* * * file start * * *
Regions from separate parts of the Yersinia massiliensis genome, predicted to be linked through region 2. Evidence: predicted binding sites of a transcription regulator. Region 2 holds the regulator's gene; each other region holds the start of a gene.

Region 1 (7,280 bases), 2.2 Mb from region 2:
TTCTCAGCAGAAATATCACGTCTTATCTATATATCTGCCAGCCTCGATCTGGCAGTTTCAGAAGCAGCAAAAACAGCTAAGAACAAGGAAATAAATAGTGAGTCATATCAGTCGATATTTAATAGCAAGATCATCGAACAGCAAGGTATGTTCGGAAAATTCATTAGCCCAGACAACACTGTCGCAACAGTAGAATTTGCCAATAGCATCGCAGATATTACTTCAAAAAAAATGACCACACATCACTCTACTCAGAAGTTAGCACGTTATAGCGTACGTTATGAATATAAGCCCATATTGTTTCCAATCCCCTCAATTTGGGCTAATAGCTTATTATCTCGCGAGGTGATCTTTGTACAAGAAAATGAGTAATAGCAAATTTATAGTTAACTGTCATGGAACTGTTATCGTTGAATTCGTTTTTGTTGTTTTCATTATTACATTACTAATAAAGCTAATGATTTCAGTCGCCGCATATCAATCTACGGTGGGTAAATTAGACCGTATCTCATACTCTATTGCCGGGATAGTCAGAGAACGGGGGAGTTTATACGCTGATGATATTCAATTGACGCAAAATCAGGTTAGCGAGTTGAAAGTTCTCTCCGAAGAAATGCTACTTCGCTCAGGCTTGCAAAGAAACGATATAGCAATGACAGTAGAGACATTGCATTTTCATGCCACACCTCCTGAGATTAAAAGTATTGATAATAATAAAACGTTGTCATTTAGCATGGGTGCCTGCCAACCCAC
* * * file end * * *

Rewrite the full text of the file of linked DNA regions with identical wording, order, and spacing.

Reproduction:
Regions from separate parts of the Yersinia massiliensis genome, predicted to be linked through region 2. Evidence: predicted binding sites of a transcription regulator. Region 2 holds the regulator's gene; each other region holds the start of a gene.

Region 1 (7,280 bases), 2.2 Mb from region 2:
TTCTCAGCAGAAATATCACGTCTTATCTATATATCTGCCAGCCTCGATCTGGCAGTTTCAGAAGCAGCAAAAACAGCTAAGAACAAGGAAATAAATAGTGAGTCATATCAGTCGATATTTAATAGCAAGATCATCGAACAGCAAGGTATGTTCGGAAAATTCATTAGCCCAGACAACACTGTCGCAACAGTAGAATTTGCCAATAGCATCGCAGATATTACTTCAAAAAAAATGACCACACATCACTCTACTCAGAAGTTAGCACGTTATAGCGTACGTTATGAATATAAGCCCATATTGTTTCCAATCCCCTCAATTTGGGCTAATAGCTTATTATCTCGCGAGGTGATCTTTGTACAAGAAAATGAGTAATAGCAAATTTATAGTTAACTGTCATGGAACTGTTATCGTTGAATTCGTTTTTGTTGTTTTCATTATTACATTACTAATAAAGCTAATGATTTCAGTCGCCGCATATCAATCTACGGTGGGTAAATTAGACCGTATCTCATACTCTATTGCCGGGATAGTCAGAGAACGGGGGAGTTTATACGCTGATGATATTCAATTGACGCAAAATCAGGTTAGCGAGTTGAAAGTTCTCTCCGAAGAAATGCTACTTCGCTCAGGCTTGCAAAGAAACGATATAGCAATGACAGTAGAGACATTGCATTTTCATGCCACACCTCCTGAGATTAAAAGTATTGATAATAATAAAACGTTGTCATTTAGCATGGGTGCCTGCCAACCCAC